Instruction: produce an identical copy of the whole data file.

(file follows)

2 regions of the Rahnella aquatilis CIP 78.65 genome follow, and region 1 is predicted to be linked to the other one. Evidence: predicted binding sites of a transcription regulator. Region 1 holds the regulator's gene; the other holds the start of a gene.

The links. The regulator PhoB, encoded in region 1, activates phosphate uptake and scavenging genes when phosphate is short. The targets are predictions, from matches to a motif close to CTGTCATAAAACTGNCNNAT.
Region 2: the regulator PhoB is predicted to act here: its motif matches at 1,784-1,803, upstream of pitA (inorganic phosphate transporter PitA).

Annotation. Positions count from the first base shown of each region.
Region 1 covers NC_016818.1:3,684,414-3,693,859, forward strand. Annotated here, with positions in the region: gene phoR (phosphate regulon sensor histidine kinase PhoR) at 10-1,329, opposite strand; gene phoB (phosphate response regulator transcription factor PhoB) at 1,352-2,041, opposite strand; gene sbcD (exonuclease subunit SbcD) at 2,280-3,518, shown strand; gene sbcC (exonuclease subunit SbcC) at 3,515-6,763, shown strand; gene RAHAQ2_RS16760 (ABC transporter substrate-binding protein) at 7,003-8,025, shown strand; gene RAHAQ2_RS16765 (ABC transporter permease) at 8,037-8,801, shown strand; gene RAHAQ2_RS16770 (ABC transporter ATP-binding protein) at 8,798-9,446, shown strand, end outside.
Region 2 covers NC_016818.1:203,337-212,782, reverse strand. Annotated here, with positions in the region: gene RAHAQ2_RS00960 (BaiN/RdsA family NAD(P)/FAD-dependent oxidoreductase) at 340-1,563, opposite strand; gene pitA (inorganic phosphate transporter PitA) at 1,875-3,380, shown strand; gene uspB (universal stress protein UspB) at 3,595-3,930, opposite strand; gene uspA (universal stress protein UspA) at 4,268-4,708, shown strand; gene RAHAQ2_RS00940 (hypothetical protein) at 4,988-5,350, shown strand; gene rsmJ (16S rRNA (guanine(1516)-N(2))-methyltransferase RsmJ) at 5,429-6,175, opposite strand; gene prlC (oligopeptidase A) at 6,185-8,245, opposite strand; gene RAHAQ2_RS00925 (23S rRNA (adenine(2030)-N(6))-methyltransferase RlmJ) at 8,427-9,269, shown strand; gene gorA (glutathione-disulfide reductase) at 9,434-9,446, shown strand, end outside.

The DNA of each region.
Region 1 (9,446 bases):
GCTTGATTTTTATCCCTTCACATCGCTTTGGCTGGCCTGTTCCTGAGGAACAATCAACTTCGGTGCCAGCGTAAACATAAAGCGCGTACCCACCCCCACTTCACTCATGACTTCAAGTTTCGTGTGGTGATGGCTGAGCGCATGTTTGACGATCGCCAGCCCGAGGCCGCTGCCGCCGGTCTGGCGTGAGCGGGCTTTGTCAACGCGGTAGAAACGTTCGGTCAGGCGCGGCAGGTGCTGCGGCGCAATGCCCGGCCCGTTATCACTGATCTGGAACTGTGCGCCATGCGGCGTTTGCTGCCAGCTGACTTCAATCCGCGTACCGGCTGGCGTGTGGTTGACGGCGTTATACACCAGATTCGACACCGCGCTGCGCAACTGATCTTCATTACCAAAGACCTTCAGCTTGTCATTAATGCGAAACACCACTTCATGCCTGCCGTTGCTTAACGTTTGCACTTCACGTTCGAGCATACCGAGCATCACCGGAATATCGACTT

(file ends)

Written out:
2 regions of the Rahnella aquatilis CIP 78.65 genome follow, and region 1 is predicted to be linked to the other one. Evidence: predicted binding sites of a transcription regulator. Region 1 holds the regulator's gene; the other holds the start of a gene.

The links. The regulator PhoB, encoded in region 1, activates phosphate uptake and scavenging genes when phosphate is short. The targets are predictions, from matches to a motif close to CTGTCATAAAACTGNCNNAT.
Region 2: the regulator PhoB is predicted to act here: its motif matches at 1,784-1,803, upstream of pitA (inorganic phosphate transporter PitA).

Annotation. Positions count from the first base shown of each region.
Region 1 covers NC_016818.1:3,684,414-3,693,859, forward strand. Annotated here, with positions in the region: gene phoR (phosphate regulon sensor histidine kinase PhoR) at 10-1,329, opposite strand; gene phoB (phosphate response regulator transcription factor PhoB) at 1,352-2,041, opposite strand; gene sbcD (exonuclease subunit SbcD) at 2,280-3,518, shown strand; gene sbcC (exonuclease subunit SbcC) at 3,515-6,763, shown strand; gene RAHAQ2_RS16760 (ABC transporter substrate-binding protein) at 7,003-8,025, shown strand; gene RAHAQ2_RS16765 (ABC transporter permease) at 8,037-8,801, shown strand; gene RAHAQ2_RS16770 (ABC transporter ATP-binding protein) at 8,798-9,446, shown strand, end outside.
Region 2 covers NC_016818.1:203,337-212,782, reverse strand. Annotated here, with positions in the region: gene RAHAQ2_RS00960 (BaiN/RdsA family NAD(P)/FAD-dependent oxidoreductase) at 340-1,563, opposite strand; gene pitA (inorganic phosphate transporter PitA) at 1,875-3,380, shown strand; gene uspB (universal stress protein UspB) at 3,595-3,930, opposite strand; gene uspA (universal stress protein UspA) at 4,268-4,708, shown strand; gene RAHAQ2_RS00940 (hypothetical protein) at 4,988-5,350, shown strand; gene rsmJ (16S rRNA (guanine(1516)-N(2))-methyltransferase RsmJ) at 5,429-6,175, opposite strand; gene prlC (oligopeptidase A) at 6,185-8,245, opposite strand; gene RAHAQ2_RS00925 (23S rRNA (adenine(2030)-N(6))-methyltransferase RlmJ) at 8,427-9,269, shown strand; gene gorA (glutathione-disulfide reductase) at 9,434-9,446, shown strand, end outside.

The DNA of each region.
Region 1 (9,446 bases):
GCTTGATTTTTATCCCTTCACATCGCTTTGGCTGGCCTGTTCCTGAGGAACAATCAACTTCGGTGCCAGCGTAAACATAAAGCGCGTACCCACCCCCACTTCACTCATGACTTCAAGTTTCGTGTGGTGATGGCTGAGCGCATGTTTGACGATCGCCAGCCCGAGGCCGCTGCCGCCGGTCTGGCGTGAGCGGGCTTTGTCAACGCGGTAGAAACGTTCGGTCAGGCGCGGCAGGTGCTGCGGCGCAATGCCCGGCCCGTTATCACTGATCTGGAACTGTGCGCCATGCGGCGTTTGCTGCCAGCTGACTTCAATCCGCGTACCGGCTGGCGTGTGGTTGACGGCGTTATACACCAGATTCGACACCGCGCTGCGCAACTGATCTTCATTACCAAAGACCTTCAGCTTGTCATTAATGCGAAACACCACTTCATGCCTGCCGTTGCTTAACGTTTGCACTTCACGTTCGAGCATACCGAGCATCACCGGAATATCGACTT